Wednesday, October 28, 2009

Montessori for Infants: Object Permanence Box DIY

In our Montessori teaching album for infants and toddlers, we discuss the use and presentation of a lot of material that is designed to promote the brain-body development link.

This object permanence box for infants is a wonderful piece of equipment that can also be made at home. For example, you can take a small box (about half the size of a shoe box) and cut a round hole exactly the size of the ball on the top of the box. Using the ball shown, your child can experiment by putting the ball through the top round hole and then lifting the lid to find that the ball is inside the box.

Promoting this sorts of physical and intellectual interaction addresses your child's development needs in these early years.

For those of you who have purchased this teaching album, it is important to get or make as much of this series of material as possible -- it is all in the same chapter in the album.

Saturday, October 24, 2009

Montessori for Children Under Two Years of Age

The Montessori curriculum for children between infancy and two years of age has been an active topic of discussion. The main focus of the curriculum is to help your young child develop in the areas in which he or she should naturally be focusing such as language, body and brain coordination and development, and interaction with others.

Some of the simplest material that we introduce for infants and toddlers is the most important. For example, there is a whole section of lessons in the album that addresses brain and body development directly: the object permanence box use that covers the stage of development in which children discover that an object continues to be the same, even when you cannot see it (e.g. Mommy still exists even if she has gone to work this morning); imbucare boxes designed for infants to work on hand-eye coordination as he or she works with cylinders, cubes, triangle prisms, and rectangular prisms (are you using the language of the pieces to introduce the vocabulary to your child?); supinated wrist movement exercises that help children work with hand and wrist movements that will be the foundation for writing, fine motor skills, and other key movements later, and; simple shape puzzles, bells, and mirrors.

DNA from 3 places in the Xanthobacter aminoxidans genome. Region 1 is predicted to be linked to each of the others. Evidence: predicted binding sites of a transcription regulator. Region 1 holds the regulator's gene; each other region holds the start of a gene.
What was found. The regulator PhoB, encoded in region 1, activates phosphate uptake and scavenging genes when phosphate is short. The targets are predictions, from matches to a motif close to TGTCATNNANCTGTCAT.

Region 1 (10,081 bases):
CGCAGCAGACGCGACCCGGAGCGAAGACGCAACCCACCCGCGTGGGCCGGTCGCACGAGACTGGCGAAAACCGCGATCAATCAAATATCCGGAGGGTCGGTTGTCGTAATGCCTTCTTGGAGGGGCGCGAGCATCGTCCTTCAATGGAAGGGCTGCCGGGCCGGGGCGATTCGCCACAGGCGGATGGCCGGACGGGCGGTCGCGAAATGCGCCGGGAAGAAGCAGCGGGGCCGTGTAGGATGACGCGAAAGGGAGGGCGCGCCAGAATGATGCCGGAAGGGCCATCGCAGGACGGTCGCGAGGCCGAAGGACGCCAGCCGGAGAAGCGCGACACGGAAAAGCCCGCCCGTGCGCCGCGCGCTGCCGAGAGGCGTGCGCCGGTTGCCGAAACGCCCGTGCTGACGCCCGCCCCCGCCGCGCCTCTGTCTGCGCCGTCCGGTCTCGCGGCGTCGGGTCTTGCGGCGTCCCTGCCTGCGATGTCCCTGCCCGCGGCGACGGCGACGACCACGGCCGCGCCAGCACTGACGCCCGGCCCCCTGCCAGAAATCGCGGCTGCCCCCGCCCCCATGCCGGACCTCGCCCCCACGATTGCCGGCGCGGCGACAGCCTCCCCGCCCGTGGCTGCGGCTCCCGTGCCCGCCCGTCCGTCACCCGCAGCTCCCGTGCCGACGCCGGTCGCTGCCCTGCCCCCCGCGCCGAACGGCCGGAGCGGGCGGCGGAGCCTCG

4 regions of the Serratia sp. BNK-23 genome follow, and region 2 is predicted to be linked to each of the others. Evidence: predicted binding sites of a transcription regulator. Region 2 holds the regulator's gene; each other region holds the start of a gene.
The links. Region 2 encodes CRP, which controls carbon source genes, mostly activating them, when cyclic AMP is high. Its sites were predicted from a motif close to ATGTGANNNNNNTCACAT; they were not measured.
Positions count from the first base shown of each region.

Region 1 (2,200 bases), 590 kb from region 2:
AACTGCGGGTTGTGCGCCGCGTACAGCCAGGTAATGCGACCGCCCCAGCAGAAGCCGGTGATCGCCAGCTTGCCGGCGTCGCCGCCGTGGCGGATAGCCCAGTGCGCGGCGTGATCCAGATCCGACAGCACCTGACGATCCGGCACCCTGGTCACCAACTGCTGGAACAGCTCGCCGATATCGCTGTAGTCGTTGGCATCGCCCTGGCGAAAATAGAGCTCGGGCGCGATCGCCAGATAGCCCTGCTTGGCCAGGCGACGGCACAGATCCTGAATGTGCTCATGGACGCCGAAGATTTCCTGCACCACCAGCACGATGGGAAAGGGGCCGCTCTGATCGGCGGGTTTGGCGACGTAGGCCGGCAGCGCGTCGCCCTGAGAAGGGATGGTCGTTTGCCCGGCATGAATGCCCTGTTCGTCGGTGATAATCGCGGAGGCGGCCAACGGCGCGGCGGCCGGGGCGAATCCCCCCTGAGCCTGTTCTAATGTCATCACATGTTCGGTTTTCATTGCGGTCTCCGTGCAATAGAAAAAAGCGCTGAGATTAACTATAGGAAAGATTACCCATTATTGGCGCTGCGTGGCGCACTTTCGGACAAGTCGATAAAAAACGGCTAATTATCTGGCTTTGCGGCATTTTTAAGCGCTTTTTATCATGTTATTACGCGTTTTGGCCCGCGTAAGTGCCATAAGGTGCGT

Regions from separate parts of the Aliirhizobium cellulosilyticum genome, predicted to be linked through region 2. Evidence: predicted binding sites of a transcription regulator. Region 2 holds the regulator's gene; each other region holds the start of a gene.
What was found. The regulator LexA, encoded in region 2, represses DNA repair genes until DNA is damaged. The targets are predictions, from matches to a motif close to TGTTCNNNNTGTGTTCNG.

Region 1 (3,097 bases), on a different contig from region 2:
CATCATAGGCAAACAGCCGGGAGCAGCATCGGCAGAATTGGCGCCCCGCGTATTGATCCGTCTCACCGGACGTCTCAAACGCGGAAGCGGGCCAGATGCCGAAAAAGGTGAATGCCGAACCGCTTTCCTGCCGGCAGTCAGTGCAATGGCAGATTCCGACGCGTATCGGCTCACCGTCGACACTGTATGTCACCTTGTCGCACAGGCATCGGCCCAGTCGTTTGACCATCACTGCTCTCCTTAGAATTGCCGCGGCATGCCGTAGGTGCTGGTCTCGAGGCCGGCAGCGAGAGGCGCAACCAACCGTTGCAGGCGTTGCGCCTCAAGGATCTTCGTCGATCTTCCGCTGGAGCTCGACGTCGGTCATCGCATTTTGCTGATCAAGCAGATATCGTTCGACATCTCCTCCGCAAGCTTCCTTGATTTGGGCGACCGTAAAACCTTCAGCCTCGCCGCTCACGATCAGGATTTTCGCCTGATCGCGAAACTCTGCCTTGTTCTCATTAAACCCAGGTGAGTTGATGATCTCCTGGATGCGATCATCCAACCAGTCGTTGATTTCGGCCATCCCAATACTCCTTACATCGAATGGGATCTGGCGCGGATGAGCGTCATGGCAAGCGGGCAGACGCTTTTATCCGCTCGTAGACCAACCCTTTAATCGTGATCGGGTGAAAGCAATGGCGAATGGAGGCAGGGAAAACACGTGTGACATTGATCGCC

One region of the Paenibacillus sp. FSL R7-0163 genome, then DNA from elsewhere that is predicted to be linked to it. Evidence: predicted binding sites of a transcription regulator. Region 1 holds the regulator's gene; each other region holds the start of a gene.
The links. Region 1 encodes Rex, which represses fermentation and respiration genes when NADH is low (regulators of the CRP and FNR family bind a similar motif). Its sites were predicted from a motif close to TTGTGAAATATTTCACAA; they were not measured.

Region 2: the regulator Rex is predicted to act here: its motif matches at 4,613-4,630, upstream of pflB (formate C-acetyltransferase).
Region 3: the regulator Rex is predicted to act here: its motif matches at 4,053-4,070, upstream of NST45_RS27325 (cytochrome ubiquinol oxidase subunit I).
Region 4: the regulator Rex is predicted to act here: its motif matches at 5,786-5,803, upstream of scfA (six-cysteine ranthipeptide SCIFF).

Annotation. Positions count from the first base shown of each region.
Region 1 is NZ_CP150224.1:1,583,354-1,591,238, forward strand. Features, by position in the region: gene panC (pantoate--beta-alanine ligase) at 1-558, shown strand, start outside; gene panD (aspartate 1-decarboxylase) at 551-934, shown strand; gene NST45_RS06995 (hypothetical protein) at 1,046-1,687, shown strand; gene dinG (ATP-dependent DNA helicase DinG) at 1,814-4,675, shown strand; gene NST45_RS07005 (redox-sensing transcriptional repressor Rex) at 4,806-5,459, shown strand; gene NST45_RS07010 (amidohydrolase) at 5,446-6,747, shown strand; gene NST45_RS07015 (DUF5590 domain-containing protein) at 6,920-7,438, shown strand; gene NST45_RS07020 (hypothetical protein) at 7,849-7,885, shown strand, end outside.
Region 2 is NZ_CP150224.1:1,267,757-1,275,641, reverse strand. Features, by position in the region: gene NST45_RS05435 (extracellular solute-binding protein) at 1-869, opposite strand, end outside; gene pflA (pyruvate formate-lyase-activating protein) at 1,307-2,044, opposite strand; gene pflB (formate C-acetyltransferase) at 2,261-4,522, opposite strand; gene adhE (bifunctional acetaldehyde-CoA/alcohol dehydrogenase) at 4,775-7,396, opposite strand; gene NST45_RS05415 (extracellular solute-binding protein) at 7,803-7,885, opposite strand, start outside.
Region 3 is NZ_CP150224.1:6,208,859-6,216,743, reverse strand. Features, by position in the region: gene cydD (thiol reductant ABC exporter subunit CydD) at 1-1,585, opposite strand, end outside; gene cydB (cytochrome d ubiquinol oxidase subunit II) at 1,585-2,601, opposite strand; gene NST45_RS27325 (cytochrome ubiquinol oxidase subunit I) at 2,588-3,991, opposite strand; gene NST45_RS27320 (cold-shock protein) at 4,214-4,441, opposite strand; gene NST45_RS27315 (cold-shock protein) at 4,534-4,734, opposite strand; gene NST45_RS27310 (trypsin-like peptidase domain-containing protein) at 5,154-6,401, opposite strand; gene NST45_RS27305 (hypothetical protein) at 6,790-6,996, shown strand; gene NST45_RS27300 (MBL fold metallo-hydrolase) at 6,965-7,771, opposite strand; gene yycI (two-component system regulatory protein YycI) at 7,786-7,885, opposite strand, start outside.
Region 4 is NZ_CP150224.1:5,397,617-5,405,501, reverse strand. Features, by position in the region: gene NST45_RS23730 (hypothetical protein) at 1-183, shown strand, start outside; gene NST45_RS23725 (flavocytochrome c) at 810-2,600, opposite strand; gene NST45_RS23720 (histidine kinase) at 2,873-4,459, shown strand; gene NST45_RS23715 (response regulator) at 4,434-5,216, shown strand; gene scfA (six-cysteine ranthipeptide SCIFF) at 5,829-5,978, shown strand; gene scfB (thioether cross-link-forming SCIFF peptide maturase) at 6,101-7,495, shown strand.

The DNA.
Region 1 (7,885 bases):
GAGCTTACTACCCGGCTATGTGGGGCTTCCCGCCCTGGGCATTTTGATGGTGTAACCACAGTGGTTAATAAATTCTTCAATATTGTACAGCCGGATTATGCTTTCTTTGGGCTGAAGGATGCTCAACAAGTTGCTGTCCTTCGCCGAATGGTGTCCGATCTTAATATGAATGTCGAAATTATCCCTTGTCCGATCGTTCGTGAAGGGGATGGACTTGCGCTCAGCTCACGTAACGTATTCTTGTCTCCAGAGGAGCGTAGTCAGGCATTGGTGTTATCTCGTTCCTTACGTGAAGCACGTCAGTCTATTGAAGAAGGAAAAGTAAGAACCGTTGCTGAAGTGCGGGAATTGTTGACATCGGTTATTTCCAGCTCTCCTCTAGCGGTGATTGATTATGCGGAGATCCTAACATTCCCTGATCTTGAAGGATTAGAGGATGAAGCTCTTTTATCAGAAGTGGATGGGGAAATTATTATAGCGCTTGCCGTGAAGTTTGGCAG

We discourage you from attempting to push reading and other topics that might be considered more academic at this time. The building blocks for development are crucial, and your child is not helped by learning to memorize words on cards or other material that is outside of his or her developmental needs now.

The prices of material such as the imbucare boxes or the object permanence boxes can be a bit daunting, but you can usually find good deals online and the price of these pieces of material are inline with those of regular toys, so we encourage you to make the substitution when you buy gifts and toys for your child. A lot of our readers have had success putting this material on gift lists for holidays and other special occasions as well.

Friday, October 9, 2009

Toddlers: Suggested Reading

For children in the two and up age group, we recommend daytime read aloud sessions of 15-30 minutes using a non-fiction source.

We found some great (free) material online about water and the Chesapeake Bay that we wanted to share with everyone who is homeschooling or informally working with their children at home.

This daytime reading is not meant to take the place of time-honored bedtime stories!